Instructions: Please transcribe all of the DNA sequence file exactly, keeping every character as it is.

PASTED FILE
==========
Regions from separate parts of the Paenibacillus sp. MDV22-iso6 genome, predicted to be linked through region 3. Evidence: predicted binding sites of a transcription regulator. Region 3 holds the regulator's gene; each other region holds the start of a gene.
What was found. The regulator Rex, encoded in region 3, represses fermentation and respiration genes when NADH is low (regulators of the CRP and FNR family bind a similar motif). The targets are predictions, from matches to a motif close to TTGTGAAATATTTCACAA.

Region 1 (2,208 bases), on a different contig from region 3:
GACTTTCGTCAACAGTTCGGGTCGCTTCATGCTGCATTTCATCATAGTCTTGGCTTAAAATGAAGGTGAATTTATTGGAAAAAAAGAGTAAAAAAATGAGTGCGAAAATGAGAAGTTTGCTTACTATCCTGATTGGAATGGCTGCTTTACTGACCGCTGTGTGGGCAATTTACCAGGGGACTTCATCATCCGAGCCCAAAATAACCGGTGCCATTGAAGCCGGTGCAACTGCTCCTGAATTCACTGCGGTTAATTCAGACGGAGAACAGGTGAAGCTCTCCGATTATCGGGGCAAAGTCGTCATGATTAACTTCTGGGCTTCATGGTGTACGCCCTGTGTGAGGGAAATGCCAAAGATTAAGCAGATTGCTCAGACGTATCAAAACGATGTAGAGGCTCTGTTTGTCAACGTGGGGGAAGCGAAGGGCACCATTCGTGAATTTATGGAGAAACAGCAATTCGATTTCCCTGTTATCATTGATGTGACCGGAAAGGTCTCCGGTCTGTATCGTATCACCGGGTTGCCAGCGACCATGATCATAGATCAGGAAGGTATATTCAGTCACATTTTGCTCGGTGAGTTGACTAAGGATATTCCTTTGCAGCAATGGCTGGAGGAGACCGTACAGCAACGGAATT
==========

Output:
Regions from separate parts of the Paenibacillus sp. MDV22-iso6 genome, predicted to be linked through region 3. Evidence: predicted binding sites of a transcription regulator. Region 3 holds the regulator's gene; each other region holds the start of a gene.
What was found. The regulator Rex, encoded in region 3, represses fermentation and respiration genes when NADH is low (regulators of the CRP and FNR family bind a similar motif). The targets are predictions, from matches to a motif close to TTGTGAAATATTTCACAA.

Region 1 (2,208 bases), on a different contig from region 3:
GACTTTCGTCAACAGTTCGGGTCGCTTCATGCTGCATTTCATCATAGTCTTGGCTTAAAATGAAGGTGAATTTATTGGAAAAAAAGAGTAAAAAAATGAGTGCGAAAATGAGAAGTTTGCTTACTATCCTGATTGGAATGGCTGCTTTACTGACCGCTGTGTGGGCAATTTACCAGGGGACTTCATCATCCGAGCCCAAAATAACCGGTGCCATTGAAGCCGGTGCAACTGCTCCTGAATTCACTGCGGTTAATTCAGACGGAGAACAGGTGAAGCTCTCCGATTATCGGGGCAAAGTCGTCATGATTAACTTCTGGGCTTCATGGTGTACGCCCTGTGTGAGGGAAATGCCAAAGATTAAGCAGATTGCTCAGACGTATCAAAACGATGTAGAGGCTCTGTTTGTCAACGTGGGGGAAGCGAAGGGCACCATTCGTGAATTTATGGAGAAACAGCAATTCGATTTCCCTGTTATCATTGATGTGACCGGAAAGGTCTCCGGTCTGTATCGTATCACCGGGTTGCCAGCGACCATGATCATAGATCAGGAAGGTATATTCAGTCACATTTTGCTCGGTGAGTTGACTAAGGATATTCCTTTGCAGCAATGGCTGGAGGAGACCGTACAGCAACGGAATT